Taiwan food vendors must certify they don't use banned chemical
Taiwan orders vendors to display certificates guaranteeing they don't use industrial chemical
Food vendors in Taiwan using processed starch must display safety certificates from today as part of efforts to contain a snowballing food scare that has damaged the image of one of the island's best-known delicacies.
The health ministry announced the new requirement after health inspectors discovered in mid-May that vendors were using an industrial chemical when processing powdered starch into various snacks and drinks consumed by almost everyone on the island.
The chemical, maleic anhydride, enhances the chewiness of food but can cause kidney failure if too much is consumed. It has allegedly been used illegally for at least a decade and maybe as long as 40 years.
Singapore and Malaysia quickly banned at least 11 such products from Taiwan, prompting President Ma Ying-jeou to call for an all-out effort to uphold food safety, protect consumers and punish those responsible.
In mid-2011, Taiwan had to destroy millions of bottles of soft drinks and packs of health food in the island's worst food scandal in 30 years. An industrial plasticiser that could cause developmental problems in children had been substituted for more expensive palm oil as a clouding agent, prompting the island and many countries to ban the products.
But two years later, local media noted, Taiwan does not appear to have learned the lesson. This time products affected include sticky meat balls, processed fish paste, yam-powdered balls, soya bean curd, flat rice noodles, sweet-potato-powder balls, sticky rice cakes and the chewy tapioca "pearls" used in the island's famous bubble tea.
Heath Minister Chiu Wen-ta said on Wednesday: "All raw material manufacturers for starch or midstream sellers are required to issue the safety certificates to downstream shops and vendors proving that the raw materials are free of maleic acid." Those who did not comply would face fines of up to NT$6 million (HK$1.55 million) for each breach.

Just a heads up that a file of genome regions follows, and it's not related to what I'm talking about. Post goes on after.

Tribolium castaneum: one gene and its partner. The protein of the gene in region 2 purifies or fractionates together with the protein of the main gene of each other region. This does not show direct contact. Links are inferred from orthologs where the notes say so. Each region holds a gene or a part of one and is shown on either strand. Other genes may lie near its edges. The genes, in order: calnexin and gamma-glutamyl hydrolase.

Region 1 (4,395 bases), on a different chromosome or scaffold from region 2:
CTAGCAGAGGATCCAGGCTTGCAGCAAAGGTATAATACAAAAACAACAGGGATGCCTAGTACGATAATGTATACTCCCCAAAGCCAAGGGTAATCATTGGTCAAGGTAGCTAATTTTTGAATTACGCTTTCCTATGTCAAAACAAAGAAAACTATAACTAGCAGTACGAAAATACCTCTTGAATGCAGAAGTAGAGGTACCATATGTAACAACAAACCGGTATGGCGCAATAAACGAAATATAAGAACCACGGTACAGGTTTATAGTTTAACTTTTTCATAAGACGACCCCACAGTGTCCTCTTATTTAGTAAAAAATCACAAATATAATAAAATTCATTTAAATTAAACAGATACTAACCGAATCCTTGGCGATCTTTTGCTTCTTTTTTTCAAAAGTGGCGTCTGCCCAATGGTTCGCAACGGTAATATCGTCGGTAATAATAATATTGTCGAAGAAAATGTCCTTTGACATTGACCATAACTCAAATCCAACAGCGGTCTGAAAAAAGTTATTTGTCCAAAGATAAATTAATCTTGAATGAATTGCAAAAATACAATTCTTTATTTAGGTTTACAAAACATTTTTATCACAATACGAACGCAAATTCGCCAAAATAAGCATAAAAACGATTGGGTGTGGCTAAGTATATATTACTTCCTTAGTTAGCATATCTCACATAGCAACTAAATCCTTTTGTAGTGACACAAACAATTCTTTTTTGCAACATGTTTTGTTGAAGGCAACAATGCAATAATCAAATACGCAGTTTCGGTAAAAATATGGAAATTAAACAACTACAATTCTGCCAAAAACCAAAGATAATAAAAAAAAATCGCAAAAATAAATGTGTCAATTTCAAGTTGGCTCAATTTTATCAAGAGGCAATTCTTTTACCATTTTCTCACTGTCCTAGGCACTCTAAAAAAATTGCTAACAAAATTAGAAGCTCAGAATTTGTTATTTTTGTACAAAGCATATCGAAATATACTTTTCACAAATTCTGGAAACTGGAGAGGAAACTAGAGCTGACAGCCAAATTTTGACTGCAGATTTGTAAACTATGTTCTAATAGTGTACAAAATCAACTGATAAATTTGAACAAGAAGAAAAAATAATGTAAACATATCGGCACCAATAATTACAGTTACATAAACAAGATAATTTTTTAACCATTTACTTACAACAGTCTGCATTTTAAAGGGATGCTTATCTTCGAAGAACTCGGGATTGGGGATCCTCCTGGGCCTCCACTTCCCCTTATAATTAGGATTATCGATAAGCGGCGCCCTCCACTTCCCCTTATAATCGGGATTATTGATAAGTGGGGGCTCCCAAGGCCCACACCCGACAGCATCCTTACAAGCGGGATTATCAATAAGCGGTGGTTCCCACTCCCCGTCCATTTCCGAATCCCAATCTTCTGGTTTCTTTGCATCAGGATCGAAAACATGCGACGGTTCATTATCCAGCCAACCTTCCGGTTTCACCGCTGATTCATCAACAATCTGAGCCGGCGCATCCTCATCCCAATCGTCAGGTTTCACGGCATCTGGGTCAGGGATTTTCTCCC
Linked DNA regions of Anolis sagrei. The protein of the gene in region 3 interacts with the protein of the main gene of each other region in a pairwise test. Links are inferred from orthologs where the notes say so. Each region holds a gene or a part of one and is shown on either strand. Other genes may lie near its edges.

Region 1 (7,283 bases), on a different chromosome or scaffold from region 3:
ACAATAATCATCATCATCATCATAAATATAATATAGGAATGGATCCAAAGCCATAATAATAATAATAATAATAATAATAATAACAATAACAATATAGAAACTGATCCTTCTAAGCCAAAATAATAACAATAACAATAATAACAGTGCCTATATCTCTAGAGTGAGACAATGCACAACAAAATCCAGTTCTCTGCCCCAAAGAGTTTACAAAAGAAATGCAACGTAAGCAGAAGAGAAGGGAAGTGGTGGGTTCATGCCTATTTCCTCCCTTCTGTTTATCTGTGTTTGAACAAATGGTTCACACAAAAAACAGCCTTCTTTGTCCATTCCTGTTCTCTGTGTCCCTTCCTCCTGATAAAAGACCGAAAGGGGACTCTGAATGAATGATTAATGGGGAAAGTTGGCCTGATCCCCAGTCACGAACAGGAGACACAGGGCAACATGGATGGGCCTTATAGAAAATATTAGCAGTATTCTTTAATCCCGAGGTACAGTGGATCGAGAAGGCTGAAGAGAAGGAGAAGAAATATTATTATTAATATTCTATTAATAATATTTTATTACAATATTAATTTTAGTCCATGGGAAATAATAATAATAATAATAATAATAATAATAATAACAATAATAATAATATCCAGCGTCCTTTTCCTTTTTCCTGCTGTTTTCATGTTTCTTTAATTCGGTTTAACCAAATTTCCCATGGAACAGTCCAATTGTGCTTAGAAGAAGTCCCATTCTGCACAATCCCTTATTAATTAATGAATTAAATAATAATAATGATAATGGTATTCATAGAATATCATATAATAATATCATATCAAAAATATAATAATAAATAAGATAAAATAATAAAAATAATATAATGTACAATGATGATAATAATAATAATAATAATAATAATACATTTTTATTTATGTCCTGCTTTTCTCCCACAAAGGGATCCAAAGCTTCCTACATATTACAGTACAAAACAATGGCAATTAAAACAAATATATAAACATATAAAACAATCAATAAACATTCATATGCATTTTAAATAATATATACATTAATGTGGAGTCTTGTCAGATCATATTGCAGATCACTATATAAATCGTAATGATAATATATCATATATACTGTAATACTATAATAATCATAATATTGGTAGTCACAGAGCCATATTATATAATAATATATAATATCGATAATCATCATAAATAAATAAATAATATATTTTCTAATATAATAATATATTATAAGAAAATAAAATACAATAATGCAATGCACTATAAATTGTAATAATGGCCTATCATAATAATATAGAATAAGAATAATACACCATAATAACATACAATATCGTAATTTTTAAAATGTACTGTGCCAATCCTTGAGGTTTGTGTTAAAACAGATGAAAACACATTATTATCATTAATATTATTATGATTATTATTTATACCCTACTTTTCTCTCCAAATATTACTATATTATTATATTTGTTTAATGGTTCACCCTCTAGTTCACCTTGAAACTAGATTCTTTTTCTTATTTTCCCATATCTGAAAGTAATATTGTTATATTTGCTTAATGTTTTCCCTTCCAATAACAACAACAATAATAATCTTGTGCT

Health authorities found 21 suppliers suspected of selling the tainted starch and confiscated 313 tonnes of products, which had been marked for destruction, ministry officials said.
They traced the initial source to the Hsieh Chi starch factory in Tainan, southern Taiwan. It claimed it made the powdered starch according to a formula provided by a retired high school chemistry teacher 10 years ago, the officials said.
However, the teacher, Wang Tung-ching, 82, told prosecutors he invented the formula in 1971 and passed it to the factory the following year because he believed the chemical would not be harmful after hydrocarbonisation, local media said. The factory's owner said he had only started the company 17 years ago, making it impossible for the factory to have been producing the tainted products since 1972.
Food and Drug Administration director general Kang Jaw-jou said that although the chemical could harm the kidneys, there was no immediate danger if daily intake was kept below half a milligram for each kilogram of body weight. "This means if an adult weighs 60 kilograms, the tolerance level per day would be 30 milligrams," he said.
The scandal has scared many people off starch-based food, resulting in big losses for vendors.
"I prefer not to buy any of this starch-processed stuff until it is cleared [by health authorities] as safe to consume," clerk Susan Yen, a patron of a stall selling chewy fried chicken steak in Taipei's Shihlin Night Market, said.
Flour-fried chicken steaks are not among the first batch of items for which vendors must have safety certificates, but most consumers avoid them after reports that vendors were told flour they had sent for testing was tainted.
"We are also victims, as our business has dropped by 50 to 70 per cent because of the public scare," a vendor in the Keelung Night Market outside Taipei said.